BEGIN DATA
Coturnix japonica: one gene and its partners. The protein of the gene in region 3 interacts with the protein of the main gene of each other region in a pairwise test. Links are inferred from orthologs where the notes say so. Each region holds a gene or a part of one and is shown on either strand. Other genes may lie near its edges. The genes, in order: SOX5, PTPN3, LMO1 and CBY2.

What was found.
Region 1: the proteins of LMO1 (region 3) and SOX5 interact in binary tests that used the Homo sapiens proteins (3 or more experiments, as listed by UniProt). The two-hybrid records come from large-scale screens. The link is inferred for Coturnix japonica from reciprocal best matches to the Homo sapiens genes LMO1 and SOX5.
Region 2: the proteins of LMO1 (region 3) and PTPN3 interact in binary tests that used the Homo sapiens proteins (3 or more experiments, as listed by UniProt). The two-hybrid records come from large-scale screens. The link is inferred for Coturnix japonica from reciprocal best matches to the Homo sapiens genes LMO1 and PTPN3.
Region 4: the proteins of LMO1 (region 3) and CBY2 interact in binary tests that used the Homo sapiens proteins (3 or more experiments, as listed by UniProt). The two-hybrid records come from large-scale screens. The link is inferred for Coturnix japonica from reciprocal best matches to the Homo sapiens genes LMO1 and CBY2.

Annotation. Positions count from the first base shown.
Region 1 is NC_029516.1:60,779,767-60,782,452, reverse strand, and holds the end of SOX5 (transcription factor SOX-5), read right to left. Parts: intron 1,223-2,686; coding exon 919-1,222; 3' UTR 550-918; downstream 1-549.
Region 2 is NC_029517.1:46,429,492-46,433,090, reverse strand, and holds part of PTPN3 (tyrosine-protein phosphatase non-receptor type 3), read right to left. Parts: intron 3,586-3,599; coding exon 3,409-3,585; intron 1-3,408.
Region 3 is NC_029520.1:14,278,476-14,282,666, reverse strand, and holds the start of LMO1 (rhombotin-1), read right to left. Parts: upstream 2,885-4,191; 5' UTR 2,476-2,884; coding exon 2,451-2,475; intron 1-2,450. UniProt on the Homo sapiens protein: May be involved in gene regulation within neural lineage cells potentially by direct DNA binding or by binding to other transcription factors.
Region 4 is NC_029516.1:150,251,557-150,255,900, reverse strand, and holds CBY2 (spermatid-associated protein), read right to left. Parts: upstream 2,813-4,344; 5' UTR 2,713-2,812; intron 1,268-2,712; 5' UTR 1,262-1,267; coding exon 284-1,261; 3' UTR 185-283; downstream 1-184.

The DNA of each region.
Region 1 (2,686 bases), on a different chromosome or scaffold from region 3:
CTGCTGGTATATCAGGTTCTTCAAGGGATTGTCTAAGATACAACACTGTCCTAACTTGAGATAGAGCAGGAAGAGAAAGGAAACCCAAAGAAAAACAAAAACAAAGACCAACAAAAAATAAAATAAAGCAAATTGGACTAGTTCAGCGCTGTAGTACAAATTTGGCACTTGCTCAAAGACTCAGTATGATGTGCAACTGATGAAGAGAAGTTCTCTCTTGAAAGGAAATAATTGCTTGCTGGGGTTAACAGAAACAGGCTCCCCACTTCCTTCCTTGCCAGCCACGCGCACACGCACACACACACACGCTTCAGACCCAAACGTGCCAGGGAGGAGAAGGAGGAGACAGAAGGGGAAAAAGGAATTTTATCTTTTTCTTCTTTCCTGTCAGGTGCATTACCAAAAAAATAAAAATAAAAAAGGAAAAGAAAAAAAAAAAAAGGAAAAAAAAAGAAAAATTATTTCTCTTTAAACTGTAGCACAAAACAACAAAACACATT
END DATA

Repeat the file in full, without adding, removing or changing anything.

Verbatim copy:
Coturnix japonica: one gene and its partners. The protein of the gene in region 3 interacts with the protein of the main gene of each other region in a pairwise test. Links are inferred from orthologs where the notes say so. Each region holds a gene or a part of one and is shown on either strand. Other genes may lie near its edges. The genes, in order: SOX5, PTPN3, LMO1 and CBY2.

What was found.
Region 1: the proteins of LMO1 (region 3) and SOX5 interact in binary tests that used the Homo sapiens proteins (3 or more experiments, as listed by UniProt). The two-hybrid records come from large-scale screens. The link is inferred for Coturnix japonica from reciprocal best matches to the Homo sapiens genes LMO1 and SOX5.
Region 2: the proteins of LMO1 (region 3) and PTPN3 interact in binary tests that used the Homo sapiens proteins (3 or more experiments, as listed by UniProt). The two-hybrid records come from large-scale screens. The link is inferred for Coturnix japonica from reciprocal best matches to the Homo sapiens genes LMO1 and PTPN3.
Region 4: the proteins of LMO1 (region 3) and CBY2 interact in binary tests that used the Homo sapiens proteins (3 or more experiments, as listed by UniProt). The two-hybrid records come from large-scale screens. The link is inferred for Coturnix japonica from reciprocal best matches to the Homo sapiens genes LMO1 and CBY2.

Annotation. Positions count from the first base shown.
Region 1 is NC_029516.1:60,779,767-60,782,452, reverse strand, and holds the end of SOX5 (transcription factor SOX-5), read right to left. Parts: intron 1,223-2,686; coding exon 919-1,222; 3' UTR 550-918; downstream 1-549.
Region 2 is NC_029517.1:46,429,492-46,433,090, reverse strand, and holds part of PTPN3 (tyrosine-protein phosphatase non-receptor type 3), read right to left. Parts: intron 3,586-3,599; coding exon 3,409-3,585; intron 1-3,408.
Region 3 is NC_029520.1:14,278,476-14,282,666, reverse strand, and holds the start of LMO1 (rhombotin-1), read right to left. Parts: upstream 2,885-4,191; 5' UTR 2,476-2,884; coding exon 2,451-2,475; intron 1-2,450. UniProt on the Homo sapiens protein: May be involved in gene regulation within neural lineage cells potentially by direct DNA binding or by binding to other transcription factors.
Region 4 is NC_029516.1:150,251,557-150,255,900, reverse strand, and holds CBY2 (spermatid-associated protein), read right to left. Parts: upstream 2,813-4,344; 5' UTR 2,713-2,812; intron 1,268-2,712; 5' UTR 1,262-1,267; coding exon 284-1,261; 3' UTR 185-283; downstream 1-184.

The DNA of each region.
Region 1 (2,686 bases), on a different chromosome or scaffold from region 3:
CTGCTGGTATATCAGGTTCTTCAAGGGATTGTCTAAGATACAACACTGTCCTAACTTGAGATAGAGCAGGAAGAGAAAGGAAACCCAAAGAAAAACAAAAACAAAGACCAACAAAAAATAAAATAAAGCAAATTGGACTAGTTCAGCGCTGTAGTACAAATTTGGCACTTGCTCAAAGACTCAGTATGATGTGCAACTGATGAAGAGAAGTTCTCTCTTGAAAGGAAATAATTGCTTGCTGGGGTTAACAGAAACAGGCTCCCCACTTCCTTCCTTGCCAGCCACGCGCACACGCACACACACACACGCTTCAGACCCAAACGTGCCAGGGAGGAGAAGGAGGAGACAGAAGGGGAAAAAGGAATTTTATCTTTTTCTTCTTTCCTGTCAGGTGCATTACCAAAAAAATAAAAATAAAAAAGGAAAAGAAAAAAAAAAAAAGGAAAAAAAAAGAAAAATTATTTCTCTTTAAACTGTAGCACAAAACAACAAAACACATT